Thursday, Nov 27th

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Lost Treasure – Masala Kairi

If I had to pick one, and only one favorite summer food, my vote would go to ‘Masala Kairi’ aka ‘Salted and Spiced Raw Mango’.  Nothing can get as simple and basic as this, and yet nothing can match the flavor it brings to your palate. All you got to do is slice up the raw mango, rub it with salt and red chilli powder and there you go!!

I love to eat Masala Kairi with bhel-puri. As kids, our summers would be spent at my nani’s place in Kolhapur, a town in southern Maharashtra. This place is known for its great weather, even in summer and its impossibly spicy food. From misal-pav to Kolhapuri mutton rassa, everything has to look bright red and make your eyes and nose water. So no wonder, even bhel-puri  got spiced up a few notches. Normally a salted green chilli would accompany the bhel. But come summer and Masala Kairi would make its heavenly appearance.

There are many variations of Masala Kairi. I have seen some people use chat masala, others use salt and black pepper, and some even add a small pinch of turmeric. In Andhra Pradesh, they make pickle from sun-dried masala kairi. Totally yum!! Speaking of sun-dried, that’s a wonderful way of preserving masala kairi. Dress up raw mango slices as you desire, dry them in the sun for a day or two, pack in air-tight bags or containers and freeze.  Now you can enjoy Masala Kairi all year long!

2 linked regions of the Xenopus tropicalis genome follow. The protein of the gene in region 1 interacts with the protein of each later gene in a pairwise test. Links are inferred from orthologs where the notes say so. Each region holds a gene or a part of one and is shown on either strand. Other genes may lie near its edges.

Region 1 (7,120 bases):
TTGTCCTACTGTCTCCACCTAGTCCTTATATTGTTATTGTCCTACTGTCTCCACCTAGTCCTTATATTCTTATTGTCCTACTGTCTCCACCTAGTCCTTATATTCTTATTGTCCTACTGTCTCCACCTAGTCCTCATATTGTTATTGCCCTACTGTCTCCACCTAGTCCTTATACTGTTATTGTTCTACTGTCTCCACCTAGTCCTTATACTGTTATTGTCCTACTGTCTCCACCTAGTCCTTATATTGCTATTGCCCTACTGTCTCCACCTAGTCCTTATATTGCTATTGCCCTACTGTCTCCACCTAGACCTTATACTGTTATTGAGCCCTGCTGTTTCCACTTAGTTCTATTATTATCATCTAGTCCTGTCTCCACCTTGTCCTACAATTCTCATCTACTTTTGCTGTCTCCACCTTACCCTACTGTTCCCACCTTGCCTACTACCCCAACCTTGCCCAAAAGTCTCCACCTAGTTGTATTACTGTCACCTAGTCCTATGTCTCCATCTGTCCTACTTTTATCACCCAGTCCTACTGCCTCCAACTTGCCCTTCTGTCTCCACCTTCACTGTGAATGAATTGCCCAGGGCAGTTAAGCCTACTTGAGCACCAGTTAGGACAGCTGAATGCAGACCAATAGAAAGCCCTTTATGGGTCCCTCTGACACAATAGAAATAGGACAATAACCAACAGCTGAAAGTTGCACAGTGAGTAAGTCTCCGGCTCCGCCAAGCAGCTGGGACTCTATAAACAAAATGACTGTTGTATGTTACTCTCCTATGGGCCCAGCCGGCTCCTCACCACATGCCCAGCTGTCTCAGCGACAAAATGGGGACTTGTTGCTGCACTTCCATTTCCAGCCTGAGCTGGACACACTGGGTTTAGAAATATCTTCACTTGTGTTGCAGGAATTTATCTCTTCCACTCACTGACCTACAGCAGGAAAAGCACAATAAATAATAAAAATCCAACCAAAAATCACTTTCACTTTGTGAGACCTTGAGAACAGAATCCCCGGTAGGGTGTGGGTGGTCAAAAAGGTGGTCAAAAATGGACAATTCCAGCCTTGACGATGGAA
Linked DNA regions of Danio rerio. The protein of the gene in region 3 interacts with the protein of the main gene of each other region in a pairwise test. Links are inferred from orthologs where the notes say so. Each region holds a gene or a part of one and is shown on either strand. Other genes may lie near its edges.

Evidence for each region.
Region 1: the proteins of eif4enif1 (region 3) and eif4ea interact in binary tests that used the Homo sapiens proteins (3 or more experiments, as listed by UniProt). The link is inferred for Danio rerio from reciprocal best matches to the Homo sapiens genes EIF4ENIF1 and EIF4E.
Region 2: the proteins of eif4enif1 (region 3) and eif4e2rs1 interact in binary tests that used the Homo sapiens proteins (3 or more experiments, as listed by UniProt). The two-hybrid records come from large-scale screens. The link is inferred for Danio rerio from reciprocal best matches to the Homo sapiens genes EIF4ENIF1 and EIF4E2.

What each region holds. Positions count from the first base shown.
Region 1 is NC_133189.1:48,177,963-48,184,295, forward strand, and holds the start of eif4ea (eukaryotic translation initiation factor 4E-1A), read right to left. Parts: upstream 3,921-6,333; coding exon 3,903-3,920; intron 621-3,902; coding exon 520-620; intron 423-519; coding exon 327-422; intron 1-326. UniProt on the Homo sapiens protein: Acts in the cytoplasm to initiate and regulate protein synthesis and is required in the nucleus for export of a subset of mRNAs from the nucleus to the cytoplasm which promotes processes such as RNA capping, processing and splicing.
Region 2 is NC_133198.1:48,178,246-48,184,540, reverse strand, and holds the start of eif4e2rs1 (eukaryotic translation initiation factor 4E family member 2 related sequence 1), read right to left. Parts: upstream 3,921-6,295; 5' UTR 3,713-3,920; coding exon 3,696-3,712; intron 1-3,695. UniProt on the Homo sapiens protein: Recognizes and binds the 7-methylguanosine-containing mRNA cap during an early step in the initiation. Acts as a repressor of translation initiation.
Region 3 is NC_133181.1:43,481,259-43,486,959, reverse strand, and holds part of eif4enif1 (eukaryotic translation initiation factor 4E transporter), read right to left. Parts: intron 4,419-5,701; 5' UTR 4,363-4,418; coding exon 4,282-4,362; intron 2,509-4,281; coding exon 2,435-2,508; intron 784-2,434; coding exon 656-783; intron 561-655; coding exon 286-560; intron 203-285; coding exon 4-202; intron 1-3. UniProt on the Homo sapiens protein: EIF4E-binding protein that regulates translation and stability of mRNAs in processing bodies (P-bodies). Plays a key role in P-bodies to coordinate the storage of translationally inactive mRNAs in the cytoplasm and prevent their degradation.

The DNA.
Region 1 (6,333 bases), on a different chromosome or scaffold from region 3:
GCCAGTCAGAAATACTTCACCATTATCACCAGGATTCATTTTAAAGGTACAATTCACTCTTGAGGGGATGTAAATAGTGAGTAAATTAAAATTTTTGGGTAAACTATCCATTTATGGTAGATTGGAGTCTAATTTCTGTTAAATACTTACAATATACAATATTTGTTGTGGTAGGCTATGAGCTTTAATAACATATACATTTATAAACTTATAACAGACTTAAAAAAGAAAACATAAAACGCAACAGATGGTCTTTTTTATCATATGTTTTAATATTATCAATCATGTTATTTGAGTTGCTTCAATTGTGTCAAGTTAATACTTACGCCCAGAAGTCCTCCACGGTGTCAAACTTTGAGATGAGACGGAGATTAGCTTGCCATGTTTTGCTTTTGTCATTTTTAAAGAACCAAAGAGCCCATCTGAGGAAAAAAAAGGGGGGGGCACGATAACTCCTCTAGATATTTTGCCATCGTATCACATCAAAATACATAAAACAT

So how do you use it other than with bhel-puri? For starters, munch on the slices for snack. The fiber will fill your tummy and the spices will satisfy your palate really fast.  Eaten in limited quantity, it’s a nice snack if you are watching your weight. Make pickles or chutneys with the sun-dried version. Serve it along side various chat items. Add a few slices to your salad to kick up the flavor. Serve it as a side item along with scrambled eggs or anda-bhurji.  Just use your imagination! Raw mangoes are a wonderful source of vitamin C and have good amount of vitamin A. So now you can get your vitamins in a delicious way.

When I moved to the US in the late 90s, I somehow completely forgot about this gem. I think it was because of the fact that both kairis and sun (for drying) were hard to find. But as the world has grown smaller in the past decade, I have rediscovered this Lost Treasure. Now kairis are found aplenty in the US. Also since I live in the South now, there is no dearth of sunlight to undertake the preservation process. So if you haven’t had this wonderful treat in a while, what’s keeping you away? With summer being here, as they say in Hindi, ‘Mauka bhi hai or dastoor bhi’.